A family of four were treated to sequinned drag queens and LGBT+ anthems when they unwittingly boarded the inaugural Pride flight from London to New York on Saturday (June 29).
The straight couple and their two children were filmed joining in with celebrations on the Virgin Atlantic flight, which marked the 50th anniversary of the Stonewall riots.
In a video shared by Attitude, the two children are seen jumping up and down in their seats to Lady Gaga’s seminal hit ‘Born This Way.’
— Attitude (@AttitudeMag) June 29, 2019
Attitude said that the “unsuspecting family” had “accidentally booked” onto the flight, tickets to which sold out within 24 hours.
Fortunately they embraced the fun and “absolutely committed to the madness,” the magazine added.
Jodie Harsh and Courtney Act dazzle on Pride flight
Drag queens including Courtney Act and Jodie Harsh were on board along with Unbreakable Kimmy Schmidt star Titus Burgess, who led the in-flight entertainment.
X Factor winner Saara Alto also performed for passengers including Grammy-winning singer-songwriter MNEK and trans activist Munroe Bergdorf.
Harsh said there was just an “incredible amount of positive energy” on the flight, and it was “the ultimate party in the sky”.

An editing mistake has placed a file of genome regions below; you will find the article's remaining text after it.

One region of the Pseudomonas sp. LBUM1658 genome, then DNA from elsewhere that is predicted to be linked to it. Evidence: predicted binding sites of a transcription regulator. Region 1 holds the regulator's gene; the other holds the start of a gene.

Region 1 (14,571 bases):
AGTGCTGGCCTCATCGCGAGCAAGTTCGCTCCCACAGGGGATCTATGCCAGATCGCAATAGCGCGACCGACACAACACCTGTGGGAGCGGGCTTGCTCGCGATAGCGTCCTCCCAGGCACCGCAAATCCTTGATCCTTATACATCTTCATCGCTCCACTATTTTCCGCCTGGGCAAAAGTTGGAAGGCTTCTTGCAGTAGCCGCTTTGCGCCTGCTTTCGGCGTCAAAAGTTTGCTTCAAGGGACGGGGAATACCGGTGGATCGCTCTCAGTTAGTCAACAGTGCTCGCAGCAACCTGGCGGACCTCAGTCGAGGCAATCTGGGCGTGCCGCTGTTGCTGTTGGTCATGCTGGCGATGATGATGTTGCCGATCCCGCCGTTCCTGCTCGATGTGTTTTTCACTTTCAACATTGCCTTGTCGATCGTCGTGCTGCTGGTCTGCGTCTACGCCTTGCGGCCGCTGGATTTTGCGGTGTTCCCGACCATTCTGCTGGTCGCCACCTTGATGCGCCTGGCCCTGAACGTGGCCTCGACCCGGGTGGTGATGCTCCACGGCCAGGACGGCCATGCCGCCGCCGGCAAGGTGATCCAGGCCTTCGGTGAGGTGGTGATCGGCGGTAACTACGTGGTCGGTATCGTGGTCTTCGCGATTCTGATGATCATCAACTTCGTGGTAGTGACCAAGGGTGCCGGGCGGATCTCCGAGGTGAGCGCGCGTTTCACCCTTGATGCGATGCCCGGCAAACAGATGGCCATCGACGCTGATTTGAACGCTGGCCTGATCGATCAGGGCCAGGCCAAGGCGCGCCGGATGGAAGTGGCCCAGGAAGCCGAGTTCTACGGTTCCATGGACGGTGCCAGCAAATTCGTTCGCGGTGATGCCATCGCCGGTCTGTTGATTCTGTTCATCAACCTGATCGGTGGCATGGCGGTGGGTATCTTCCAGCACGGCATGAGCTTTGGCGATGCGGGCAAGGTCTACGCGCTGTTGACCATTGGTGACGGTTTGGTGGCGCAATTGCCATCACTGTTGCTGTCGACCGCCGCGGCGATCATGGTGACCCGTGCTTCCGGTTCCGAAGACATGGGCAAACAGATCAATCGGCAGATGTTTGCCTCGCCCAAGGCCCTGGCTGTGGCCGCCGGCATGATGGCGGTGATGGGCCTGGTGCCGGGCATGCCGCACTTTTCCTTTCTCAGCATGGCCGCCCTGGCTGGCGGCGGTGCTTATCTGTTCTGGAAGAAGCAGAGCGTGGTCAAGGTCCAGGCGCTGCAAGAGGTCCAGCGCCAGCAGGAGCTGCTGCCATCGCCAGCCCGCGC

“Let me be perfectly queer – the Virgin Pride flight was an event to remember.”
Burgess added: “Let me be perfectly queer – the Virgin Pride flight was an event to remember.”
Stonewall veteran heads for WorldPride
Tree Sequoia, a veteran of the uprising who still works at the Stonewall Inn, was another notable addition to the flight list.
Passengers disembarked at New York to join estimated four million who had gathered for WorldPride 2019.
The highlight of Pride month, the march paid tribute to Sylvia Rivera and Marsha P Johnson, the trans women of colour who kickstarted the LGBT+ rights movement.
Richard Branson, founder of Virgin and one-time owner of the London LGBT+ nightclub Heaven, said that he was “proud to see Virgin Atlantic making history with the world’s first ever Pride flight.”
“I strongly believe in making our businesses as inclusive and welcoming as possible,” he wrote in a blog post.
“LGBT+ discrimination is not just bad from a human rights perspective, it’s also bad for business. Open and inclusive societies are more competitive, creative and innovative.”
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